We are not sure when we are going to have as easy access to such a great variety of reasonably priced stuff. So we've been stocking up.
In the past week, we have bought 5 cases of rum in liter bottles and 3 cases of wine in liter boxes. And another $300 worth of groceries (that's on top of the $500 we bought 3 weeks ago).
And yesterday we did a final shopping, with friends Jim Yates and Dorothy Sheridan along. Everyone got a chance to see what a good Panamanian grocery store is like, and pick out their favorite brand of cereal, etc. (Meanwhile Dave and Ron were back at the boat swapping water maker pumps).
Stowing all that stuff has been fun, especially with Dave and Ron still with their heads in the engine room, and all the 'stuff' that normally lives in V-berth out in the salon.
On advice of some friends who have preceded us across the Pacific, we decanted 36 liters of rum into 2 5-gallon water containers. This makes a very space-efficient storage location, no glass, no cucaracha-laden cardboard boxes, only the weight of the rum itself. It also makes the rum less visible and therefore less likely to be taxed or confiscated by a Customs guy. The rest of the rum was 'socked' (each bottle put in 2 old socks for protection) and stored in nether lockers.
We bought our rum from a local guy who came out to the marina with a brochure, and he delivered it 4 hours later. (Umberto 6706-1015). We paid cash on delivery, $60/case for the good stuff and $45/per case for the mixing rum. Plus a $10 delivery fee. He has lots of other liquor in his brochures, and will sell individual bottles.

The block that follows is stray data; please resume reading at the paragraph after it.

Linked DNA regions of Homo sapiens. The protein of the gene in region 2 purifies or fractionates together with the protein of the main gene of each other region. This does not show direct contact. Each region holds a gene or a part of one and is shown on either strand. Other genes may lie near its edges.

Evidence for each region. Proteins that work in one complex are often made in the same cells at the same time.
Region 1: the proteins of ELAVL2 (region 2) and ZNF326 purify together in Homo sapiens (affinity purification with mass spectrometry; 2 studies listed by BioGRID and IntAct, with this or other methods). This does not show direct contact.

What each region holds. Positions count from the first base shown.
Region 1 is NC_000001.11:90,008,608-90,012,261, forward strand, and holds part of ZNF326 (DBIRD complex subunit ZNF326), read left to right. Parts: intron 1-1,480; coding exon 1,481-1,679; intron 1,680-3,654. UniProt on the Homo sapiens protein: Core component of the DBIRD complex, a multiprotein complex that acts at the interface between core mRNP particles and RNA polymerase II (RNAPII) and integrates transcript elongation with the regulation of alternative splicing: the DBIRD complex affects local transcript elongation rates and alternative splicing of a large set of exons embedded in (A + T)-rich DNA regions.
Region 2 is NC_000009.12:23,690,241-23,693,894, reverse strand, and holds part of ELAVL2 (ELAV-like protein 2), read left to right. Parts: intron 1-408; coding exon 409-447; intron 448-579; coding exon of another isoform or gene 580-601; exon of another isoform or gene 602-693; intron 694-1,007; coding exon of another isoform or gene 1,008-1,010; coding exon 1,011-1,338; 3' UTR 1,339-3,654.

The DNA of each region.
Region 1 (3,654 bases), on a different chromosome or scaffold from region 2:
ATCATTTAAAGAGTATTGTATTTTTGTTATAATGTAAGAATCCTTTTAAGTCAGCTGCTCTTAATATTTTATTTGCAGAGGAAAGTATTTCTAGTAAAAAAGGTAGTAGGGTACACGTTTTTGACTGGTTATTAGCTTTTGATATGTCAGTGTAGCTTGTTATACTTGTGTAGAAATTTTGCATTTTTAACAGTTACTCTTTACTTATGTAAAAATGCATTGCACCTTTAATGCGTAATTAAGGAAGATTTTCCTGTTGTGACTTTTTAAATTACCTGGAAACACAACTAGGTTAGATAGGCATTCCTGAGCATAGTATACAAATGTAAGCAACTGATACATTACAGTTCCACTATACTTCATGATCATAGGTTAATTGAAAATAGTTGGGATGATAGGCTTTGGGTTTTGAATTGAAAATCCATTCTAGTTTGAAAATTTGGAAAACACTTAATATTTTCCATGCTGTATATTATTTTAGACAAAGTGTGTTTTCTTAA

The boxed Clos brand wine (from Chile) we just bought at the grocery store for $2.09 per liter. That's a heckuva deal. There are better wines, but if you stop drinking 'the good stuff', the Clos is very drinkable, and the price is right. And this stuff is so much more convenient than wine in bottles. No bottle to break, less weight, much better storage form factor and much easier stowage. We put most of the wine under our bed. Dorothy did a great job of packing things around in there (while I was stowing stuff in the fridge).
Note the boxes of Triscuits... Jim Yates brought a case with him from the States. That is one of the few items we have been unable to find in Panama.
So we are well stocked, with plenty of food for the 5 of us for the next 10 days, and then enough staples to last Dave and I quite a long while.
Labels: PanamaCanal, PanamaCarib, Provisioning